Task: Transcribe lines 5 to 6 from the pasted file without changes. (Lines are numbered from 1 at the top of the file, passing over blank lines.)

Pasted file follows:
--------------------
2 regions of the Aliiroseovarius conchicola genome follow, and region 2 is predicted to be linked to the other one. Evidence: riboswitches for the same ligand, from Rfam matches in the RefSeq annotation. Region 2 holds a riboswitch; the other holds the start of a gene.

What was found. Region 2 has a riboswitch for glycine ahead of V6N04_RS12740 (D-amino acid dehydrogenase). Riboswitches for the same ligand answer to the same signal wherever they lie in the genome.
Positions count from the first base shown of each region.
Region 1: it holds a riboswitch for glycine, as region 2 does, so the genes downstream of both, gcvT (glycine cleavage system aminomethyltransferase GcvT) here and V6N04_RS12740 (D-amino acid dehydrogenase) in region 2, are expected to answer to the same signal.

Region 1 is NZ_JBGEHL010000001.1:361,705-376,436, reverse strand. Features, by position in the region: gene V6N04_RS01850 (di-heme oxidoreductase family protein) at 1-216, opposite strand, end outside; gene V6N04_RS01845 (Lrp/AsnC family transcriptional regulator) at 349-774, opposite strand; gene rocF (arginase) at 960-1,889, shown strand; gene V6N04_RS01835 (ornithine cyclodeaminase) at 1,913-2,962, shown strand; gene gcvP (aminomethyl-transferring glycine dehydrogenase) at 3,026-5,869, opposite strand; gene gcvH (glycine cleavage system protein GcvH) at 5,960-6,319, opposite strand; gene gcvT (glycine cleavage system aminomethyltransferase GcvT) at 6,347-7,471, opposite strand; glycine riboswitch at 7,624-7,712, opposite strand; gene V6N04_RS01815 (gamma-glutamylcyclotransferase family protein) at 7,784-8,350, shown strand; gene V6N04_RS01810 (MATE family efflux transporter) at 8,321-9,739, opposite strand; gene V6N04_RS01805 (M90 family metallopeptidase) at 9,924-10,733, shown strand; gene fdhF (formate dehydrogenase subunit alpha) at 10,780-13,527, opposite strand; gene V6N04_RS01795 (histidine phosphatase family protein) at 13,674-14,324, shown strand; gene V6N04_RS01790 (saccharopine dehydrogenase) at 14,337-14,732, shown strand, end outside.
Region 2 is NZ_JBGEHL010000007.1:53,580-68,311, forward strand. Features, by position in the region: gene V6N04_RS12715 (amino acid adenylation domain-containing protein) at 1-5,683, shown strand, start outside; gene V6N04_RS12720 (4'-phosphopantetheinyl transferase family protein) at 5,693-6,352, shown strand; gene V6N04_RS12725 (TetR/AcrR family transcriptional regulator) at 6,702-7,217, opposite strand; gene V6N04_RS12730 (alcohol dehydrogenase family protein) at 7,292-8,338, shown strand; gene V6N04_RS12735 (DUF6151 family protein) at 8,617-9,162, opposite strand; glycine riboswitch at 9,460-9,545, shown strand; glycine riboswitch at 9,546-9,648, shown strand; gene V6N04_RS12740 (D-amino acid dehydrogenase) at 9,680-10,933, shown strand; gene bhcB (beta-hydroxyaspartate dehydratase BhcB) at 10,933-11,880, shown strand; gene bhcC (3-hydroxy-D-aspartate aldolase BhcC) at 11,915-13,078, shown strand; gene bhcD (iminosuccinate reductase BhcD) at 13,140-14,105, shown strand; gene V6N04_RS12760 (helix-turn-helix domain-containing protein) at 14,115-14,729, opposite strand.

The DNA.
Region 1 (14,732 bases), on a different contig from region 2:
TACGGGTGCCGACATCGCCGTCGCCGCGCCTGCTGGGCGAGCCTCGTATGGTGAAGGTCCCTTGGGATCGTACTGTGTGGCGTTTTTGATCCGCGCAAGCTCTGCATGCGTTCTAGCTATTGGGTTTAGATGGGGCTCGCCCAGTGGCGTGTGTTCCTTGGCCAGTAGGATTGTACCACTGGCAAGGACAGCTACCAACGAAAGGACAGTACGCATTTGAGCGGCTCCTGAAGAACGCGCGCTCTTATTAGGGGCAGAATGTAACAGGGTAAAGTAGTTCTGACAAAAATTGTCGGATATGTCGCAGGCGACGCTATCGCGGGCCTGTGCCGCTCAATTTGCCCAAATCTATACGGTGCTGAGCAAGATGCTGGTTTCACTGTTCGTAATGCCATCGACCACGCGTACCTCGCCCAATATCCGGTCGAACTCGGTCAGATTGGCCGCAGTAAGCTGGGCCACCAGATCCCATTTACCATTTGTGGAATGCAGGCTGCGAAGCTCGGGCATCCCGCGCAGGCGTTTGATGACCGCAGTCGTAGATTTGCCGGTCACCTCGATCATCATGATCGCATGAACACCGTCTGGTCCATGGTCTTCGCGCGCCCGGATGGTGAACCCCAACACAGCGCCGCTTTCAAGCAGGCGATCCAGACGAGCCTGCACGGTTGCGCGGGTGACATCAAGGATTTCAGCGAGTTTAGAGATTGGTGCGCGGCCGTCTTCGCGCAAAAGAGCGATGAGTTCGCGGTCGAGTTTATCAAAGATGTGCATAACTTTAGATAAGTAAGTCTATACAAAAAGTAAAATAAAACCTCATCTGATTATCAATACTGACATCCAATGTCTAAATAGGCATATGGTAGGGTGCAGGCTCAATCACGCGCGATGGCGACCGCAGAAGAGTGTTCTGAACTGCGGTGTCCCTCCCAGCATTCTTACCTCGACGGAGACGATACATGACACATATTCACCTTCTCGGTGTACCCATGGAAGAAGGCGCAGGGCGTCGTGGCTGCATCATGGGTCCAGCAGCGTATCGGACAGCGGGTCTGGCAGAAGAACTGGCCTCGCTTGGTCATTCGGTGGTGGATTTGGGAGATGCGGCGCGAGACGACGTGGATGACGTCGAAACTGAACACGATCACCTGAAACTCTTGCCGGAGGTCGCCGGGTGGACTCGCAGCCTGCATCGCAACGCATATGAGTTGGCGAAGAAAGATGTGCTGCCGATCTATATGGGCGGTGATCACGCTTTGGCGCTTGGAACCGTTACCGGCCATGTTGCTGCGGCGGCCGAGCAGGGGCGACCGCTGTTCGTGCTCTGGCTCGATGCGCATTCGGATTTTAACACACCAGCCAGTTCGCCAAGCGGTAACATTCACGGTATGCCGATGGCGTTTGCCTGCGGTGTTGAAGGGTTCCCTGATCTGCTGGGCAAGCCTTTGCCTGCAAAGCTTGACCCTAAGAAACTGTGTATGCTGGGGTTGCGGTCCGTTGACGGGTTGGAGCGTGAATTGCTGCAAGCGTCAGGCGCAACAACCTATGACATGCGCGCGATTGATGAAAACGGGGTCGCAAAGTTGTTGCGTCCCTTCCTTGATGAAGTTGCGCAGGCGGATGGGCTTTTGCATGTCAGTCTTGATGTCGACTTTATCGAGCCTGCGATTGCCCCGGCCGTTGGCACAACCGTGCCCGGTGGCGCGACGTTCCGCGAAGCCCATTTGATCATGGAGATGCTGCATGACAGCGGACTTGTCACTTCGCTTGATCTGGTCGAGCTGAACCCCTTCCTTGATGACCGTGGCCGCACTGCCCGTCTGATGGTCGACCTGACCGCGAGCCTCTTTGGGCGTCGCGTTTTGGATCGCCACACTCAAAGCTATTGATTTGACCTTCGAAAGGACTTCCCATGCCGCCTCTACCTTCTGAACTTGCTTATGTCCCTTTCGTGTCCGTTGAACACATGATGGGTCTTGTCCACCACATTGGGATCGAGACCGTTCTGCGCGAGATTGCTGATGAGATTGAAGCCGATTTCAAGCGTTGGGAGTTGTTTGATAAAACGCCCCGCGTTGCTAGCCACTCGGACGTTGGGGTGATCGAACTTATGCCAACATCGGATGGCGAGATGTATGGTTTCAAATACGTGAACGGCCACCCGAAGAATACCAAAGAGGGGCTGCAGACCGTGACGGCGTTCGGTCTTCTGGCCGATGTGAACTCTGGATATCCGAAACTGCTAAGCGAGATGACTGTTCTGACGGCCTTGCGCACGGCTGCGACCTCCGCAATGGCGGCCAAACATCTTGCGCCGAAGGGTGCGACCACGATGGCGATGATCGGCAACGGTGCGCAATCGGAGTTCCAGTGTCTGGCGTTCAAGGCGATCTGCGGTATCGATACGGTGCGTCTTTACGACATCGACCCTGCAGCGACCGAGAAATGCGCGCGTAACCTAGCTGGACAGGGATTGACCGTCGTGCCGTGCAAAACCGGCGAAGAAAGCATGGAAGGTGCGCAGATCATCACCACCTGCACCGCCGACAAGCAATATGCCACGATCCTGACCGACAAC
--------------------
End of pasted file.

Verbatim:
Region 1 is NZ_JBGEHL010000001.1:361,705-376,436, reverse strand. Features, by position in the region: gene V6N04_RS01850 (di-heme oxidoreductase family protein) at 1-216, opposite strand, end outside; gene V6N04_RS01845 (Lrp/AsnC family transcriptional regulator) at 349-774, opposite strand; gene rocF (arginase) at 960-1,889, shown strand; gene V6N04_RS01835 (ornithine cyclodeaminase) at 1,913-2,962, shown strand; gene gcvP (aminomethyl-transferring glycine dehydrogenase) at 3,026-5,869, opposite strand; gene gcvH (glycine cleavage system protein GcvH) at 5,960-6,319, opposite strand; gene gcvT (glycine cleavage system aminomethyltransferase GcvT) at 6,347-7,471, opposite strand; glycine riboswitch at 7,624-7,712, opposite strand; gene V6N04_RS01815 (gamma-glutamylcyclotransferase family protein) at 7,784-8,350, shown strand; gene V6N04_RS01810 (MATE family efflux transporter) at 8,321-9,739, opposite strand; gene V6N04_RS01805 (M90 family metallopeptidase) at 9,924-10,733, shown strand; gene fdhF (formate dehydrogenase subunit alpha) at 10,780-13,527, opposite strand; gene V6N04_RS01795 (histidine phosphatase family protein) at 13,674-14,324, shown strand; gene V6N04_RS01790 (saccharopine dehydrogenase) at 14,337-14,732, shown strand, end outside.
Region 2 is NZ_JBGEHL010000007.1:53,580-68,311, forward strand. Features, by position in the region: gene V6N04_RS12715 (amino acid adenylation domain-containing protein) at 1-5,683, shown strand, start outside; gene V6N04_RS12720 (4'-phosphopantetheinyl transferase family protein) at 5,693-6,352, shown strand; gene V6N04_RS12725 (TetR/AcrR family transcriptional regulator) at 6,702-7,217, opposite strand; gene V6N04_RS12730 (alcohol dehydrogenase family protein) at 7,292-8,338, shown strand; gene V6N04_RS12735 (DUF6151 family protein) at 8,617-9,162, opposite strand; glycine riboswitch at 9,460-9,545, shown strand; glycine riboswitch at 9,546-9,648, shown strand; gene V6N04_RS12740 (D-amino acid dehydrogenase) at 9,680-10,933, shown strand; gene bhcB (beta-hydroxyaspartate dehydratase BhcB) at 10,933-11,880, shown strand; gene bhcC (3-hydroxy-D-aspartate aldolase BhcC) at 11,915-13,078, shown strand; gene bhcD (iminosuccinate reductase BhcD) at 13,140-14,105, shown strand; gene V6N04_RS12760 (helix-turn-helix domain-containing protein) at 14,115-14,729, opposite strand.